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Florida Virtual School counselor provides parents tips for distance learning

TAMPA, Fla. — Many parents are opting to keep their kids home to give distance learning a try amid the pandemic.

With many districts pushing back the first day of school, you got time to get in line.

“Now that we have time to plan it’s a beautiful thing,” Anne Flenner with Florida Virtual School said.

She recommends parents making a dedicated space for your child. It can be a desk, the kitchen table or an empty guest room.

You also want to get them involved in making the space functional.

“Whether that’s adding some posters that inspire them or whether it’s just getting color-coded notebooks that they’re going to use,” Flenner said. “That actually can bring some excitement for them for this new school year when it’s a really hard time for them.”

Once you got that figured out, it is time to set up what Flenner calls a “pace chart.” It’s basically the agenda your kid is familiar with, but for you too. Some parents put it on a big whiteboard or just a piece of paper attached to the fridge.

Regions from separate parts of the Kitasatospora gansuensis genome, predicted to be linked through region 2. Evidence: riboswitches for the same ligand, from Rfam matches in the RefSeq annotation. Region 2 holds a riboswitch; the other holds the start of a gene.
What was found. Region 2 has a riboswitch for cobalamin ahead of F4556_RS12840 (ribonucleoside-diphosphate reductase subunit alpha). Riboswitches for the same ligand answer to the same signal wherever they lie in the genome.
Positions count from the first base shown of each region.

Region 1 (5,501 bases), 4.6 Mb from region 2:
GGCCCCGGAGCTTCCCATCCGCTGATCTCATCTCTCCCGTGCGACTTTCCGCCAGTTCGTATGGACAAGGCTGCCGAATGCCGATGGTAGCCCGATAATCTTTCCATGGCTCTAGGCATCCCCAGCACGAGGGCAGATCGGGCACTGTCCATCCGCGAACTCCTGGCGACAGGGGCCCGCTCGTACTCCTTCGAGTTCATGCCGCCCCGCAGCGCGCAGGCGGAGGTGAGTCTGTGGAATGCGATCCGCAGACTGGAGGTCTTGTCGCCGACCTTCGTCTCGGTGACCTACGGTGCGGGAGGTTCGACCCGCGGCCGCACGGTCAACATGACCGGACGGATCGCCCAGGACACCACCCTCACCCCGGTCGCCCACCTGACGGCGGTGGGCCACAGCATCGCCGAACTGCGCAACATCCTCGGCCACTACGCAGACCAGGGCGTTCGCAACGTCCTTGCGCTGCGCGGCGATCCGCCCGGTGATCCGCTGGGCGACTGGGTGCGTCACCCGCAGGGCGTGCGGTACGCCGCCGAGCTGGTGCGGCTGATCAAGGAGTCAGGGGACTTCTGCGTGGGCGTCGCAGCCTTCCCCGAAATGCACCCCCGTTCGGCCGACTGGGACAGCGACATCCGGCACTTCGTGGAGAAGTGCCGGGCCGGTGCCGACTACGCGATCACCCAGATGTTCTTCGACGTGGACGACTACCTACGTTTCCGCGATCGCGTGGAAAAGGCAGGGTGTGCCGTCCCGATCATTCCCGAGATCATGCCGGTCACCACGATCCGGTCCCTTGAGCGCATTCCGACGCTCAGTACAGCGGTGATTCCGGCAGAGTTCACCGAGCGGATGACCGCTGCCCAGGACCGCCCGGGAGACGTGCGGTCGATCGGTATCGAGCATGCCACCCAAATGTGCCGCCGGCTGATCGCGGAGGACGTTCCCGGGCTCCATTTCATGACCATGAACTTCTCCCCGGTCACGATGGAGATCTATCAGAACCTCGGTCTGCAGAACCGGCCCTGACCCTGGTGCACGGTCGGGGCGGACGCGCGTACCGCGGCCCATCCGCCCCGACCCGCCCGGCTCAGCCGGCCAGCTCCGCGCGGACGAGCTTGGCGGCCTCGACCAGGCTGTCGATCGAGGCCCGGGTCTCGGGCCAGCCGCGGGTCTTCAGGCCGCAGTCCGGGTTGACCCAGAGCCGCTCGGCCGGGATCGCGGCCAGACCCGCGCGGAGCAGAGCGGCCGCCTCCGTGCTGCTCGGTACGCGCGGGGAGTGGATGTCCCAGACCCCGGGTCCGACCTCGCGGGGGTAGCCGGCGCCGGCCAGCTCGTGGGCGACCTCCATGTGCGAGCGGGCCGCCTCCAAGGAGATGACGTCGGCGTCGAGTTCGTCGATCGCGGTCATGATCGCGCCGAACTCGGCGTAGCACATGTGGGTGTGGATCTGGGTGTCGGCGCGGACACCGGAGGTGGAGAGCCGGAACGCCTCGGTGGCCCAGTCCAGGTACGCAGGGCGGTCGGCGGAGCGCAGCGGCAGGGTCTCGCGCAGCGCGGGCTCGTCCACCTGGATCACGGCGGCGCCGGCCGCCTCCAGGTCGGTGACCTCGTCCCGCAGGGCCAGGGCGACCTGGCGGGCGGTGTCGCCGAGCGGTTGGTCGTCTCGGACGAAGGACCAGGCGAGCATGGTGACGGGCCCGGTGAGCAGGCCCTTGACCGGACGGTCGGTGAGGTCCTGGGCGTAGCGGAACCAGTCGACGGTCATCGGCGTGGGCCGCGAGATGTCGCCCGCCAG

“Parents can really do that important part of organizing them so that they can really focus on their job which is to learn the content,” Flenner said.

She also suggests after getting access to the virtual learning platform, go in and click on everything. Then, organize different binders or folders for each course.

If your kids are sharing devices with each other or you, make a folder on the desktop for their own work. Or buy each child their own flash drive.

“The biggest help that will get you in gear for virtual learning… is to throw out what you know about the traditional school day. We call it chunking their time together,” Flenner said. “Most students will work three to four hours like on one course alone to get everything done before they move on.”

Flenner and the crew at Florida Virtual School have been doing this for more than 20 years. They are professionals and they understand we are far from that. And that is okay.

“I want to tell parents take a deep breath and do the best you can,” Flenner said.

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